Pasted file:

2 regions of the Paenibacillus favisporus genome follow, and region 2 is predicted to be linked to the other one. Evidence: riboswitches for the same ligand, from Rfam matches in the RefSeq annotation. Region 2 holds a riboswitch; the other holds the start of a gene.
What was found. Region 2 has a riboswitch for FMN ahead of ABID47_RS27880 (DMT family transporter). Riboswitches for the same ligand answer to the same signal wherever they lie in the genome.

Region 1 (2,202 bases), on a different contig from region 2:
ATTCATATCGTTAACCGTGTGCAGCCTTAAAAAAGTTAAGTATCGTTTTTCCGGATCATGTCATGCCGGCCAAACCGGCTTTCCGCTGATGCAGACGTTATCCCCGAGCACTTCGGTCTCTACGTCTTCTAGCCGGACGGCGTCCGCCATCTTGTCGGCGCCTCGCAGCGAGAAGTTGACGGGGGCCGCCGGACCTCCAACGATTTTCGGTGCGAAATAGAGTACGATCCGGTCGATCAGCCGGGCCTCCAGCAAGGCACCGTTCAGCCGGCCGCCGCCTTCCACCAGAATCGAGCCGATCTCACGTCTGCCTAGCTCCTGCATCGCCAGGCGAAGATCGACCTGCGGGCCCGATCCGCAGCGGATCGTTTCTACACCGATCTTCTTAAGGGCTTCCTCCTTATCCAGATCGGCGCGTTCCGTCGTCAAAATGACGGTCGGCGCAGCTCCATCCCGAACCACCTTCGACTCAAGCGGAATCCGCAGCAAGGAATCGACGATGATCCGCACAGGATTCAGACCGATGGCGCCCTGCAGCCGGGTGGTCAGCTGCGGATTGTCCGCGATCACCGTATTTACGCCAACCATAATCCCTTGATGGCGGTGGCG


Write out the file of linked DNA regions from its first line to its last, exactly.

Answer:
2 regions of the Paenibacillus favisporus genome follow, and region 2 is predicted to be linked to the other one. Evidence: riboswitches for the same ligand, from Rfam matches in the RefSeq annotation. Region 2 holds a riboswitch; the other holds the start of a gene.
What was found. Region 2 has a riboswitch for FMN ahead of ABID47_RS27880 (DMT family transporter). Riboswitches for the same ligand answer to the same signal wherever they lie in the genome.

Region 1 (2,202 bases), on a different contig from region 2:
ATTCATATCGTTAACCGTGTGCAGCCTTAAAAAAGTTAAGTATCGTTTTTCCGGATCATGTCATGCCGGCCAAACCGGCTTTCCGCTGATGCAGACGTTATCCCCGAGCACTTCGGTCTCTACGTCTTCTAGCCGGACGGCGTCCGCCATCTTGTCGGCGCCTCGCAGCGAGAAGTTGACGGGGGCCGCCGGACCTCCAACGATTTTCGGTGCGAAATAGAGTACGATCCGGTCGATCAGCCGGGCCTCCAGCAAGGCACCGTTCAGCCGGCCGCCGCCTTCCACCAGAATCGAGCCGATCTCACGTCTGCCTAGCTCCTGCATCGCCAGGCGAAGATCGACCTGCGGGCCCGATCCGCAGCGGATCGTTTCTACACCGATCTTCTTAAGGGCTTCCTCCTTATCCAGATCGGCGCGTTCCGTCGTCAAAATGACGGTCGGCGCAGCTCCATCCCGAACCACCTTCGACTCAAGCGGAATCCGCAGCAAGGAATCGACGATGATCCGCACAGGATTCAGACCGATGGCGCCCTGCAGCCGGGTGGTCAGCTGCGGATTGTCCGCGATCACCGTATTTACGCCAACCATAATCCCTTGATGGCGGTGGCG